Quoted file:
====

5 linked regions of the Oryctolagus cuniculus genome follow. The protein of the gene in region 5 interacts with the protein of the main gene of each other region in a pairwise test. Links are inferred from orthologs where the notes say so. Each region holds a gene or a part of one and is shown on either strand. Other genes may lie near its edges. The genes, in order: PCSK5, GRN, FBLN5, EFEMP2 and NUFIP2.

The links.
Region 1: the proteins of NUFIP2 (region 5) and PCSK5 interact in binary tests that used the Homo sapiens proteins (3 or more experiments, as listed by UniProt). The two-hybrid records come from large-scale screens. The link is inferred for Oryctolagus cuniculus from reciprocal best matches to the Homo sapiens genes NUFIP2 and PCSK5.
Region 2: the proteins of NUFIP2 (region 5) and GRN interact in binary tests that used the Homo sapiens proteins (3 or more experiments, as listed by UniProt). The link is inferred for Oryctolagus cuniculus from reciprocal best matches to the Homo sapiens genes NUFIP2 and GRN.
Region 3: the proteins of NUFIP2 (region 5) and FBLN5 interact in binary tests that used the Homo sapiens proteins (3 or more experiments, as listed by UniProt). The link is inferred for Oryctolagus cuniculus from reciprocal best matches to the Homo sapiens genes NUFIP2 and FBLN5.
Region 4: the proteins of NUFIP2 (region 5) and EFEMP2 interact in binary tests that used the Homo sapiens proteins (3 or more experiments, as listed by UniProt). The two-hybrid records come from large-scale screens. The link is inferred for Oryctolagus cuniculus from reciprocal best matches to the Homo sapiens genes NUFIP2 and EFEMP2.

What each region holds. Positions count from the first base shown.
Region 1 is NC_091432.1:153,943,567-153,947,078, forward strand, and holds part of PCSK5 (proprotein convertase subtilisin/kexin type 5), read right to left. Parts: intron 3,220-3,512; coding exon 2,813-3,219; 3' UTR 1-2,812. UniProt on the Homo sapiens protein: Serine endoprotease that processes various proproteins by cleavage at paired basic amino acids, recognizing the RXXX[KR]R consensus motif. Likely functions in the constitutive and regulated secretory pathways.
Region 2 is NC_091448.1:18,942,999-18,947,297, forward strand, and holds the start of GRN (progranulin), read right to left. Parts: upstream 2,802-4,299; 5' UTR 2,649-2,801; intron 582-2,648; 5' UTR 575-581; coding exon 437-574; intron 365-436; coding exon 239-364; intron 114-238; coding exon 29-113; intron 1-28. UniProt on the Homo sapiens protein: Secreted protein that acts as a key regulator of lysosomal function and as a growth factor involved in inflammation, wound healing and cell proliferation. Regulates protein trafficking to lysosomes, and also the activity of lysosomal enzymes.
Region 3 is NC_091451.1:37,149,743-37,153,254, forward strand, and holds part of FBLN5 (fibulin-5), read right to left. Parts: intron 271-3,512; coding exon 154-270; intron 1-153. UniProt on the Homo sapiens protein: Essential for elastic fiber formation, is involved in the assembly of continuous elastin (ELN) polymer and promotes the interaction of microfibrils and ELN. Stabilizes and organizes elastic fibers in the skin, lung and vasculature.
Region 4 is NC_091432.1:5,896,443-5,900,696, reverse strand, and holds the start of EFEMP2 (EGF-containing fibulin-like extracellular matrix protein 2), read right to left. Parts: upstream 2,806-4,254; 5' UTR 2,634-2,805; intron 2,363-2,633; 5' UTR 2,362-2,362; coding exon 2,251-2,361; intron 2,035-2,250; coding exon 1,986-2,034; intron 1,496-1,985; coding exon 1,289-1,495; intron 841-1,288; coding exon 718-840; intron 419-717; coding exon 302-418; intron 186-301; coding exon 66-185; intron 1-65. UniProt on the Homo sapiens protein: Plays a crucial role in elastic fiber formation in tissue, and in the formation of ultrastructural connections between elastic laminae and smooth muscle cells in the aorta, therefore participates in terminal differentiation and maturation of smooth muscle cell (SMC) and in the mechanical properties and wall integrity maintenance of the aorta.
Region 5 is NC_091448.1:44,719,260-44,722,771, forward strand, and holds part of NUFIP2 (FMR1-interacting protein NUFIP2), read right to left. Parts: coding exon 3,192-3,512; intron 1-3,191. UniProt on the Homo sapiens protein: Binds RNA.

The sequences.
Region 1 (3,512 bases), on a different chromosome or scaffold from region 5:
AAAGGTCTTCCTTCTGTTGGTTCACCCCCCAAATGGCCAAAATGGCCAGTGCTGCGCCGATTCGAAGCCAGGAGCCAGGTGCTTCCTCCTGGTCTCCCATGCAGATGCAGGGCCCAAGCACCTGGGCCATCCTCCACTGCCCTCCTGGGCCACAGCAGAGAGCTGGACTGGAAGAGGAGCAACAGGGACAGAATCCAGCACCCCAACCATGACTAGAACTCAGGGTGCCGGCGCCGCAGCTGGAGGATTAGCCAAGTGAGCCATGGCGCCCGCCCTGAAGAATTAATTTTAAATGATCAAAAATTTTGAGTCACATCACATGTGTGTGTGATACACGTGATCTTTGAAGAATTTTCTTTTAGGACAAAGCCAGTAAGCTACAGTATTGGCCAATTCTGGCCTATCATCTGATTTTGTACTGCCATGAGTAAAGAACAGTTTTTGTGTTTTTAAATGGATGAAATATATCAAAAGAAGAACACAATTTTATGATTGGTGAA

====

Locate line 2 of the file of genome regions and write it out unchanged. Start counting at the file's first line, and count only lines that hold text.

The links.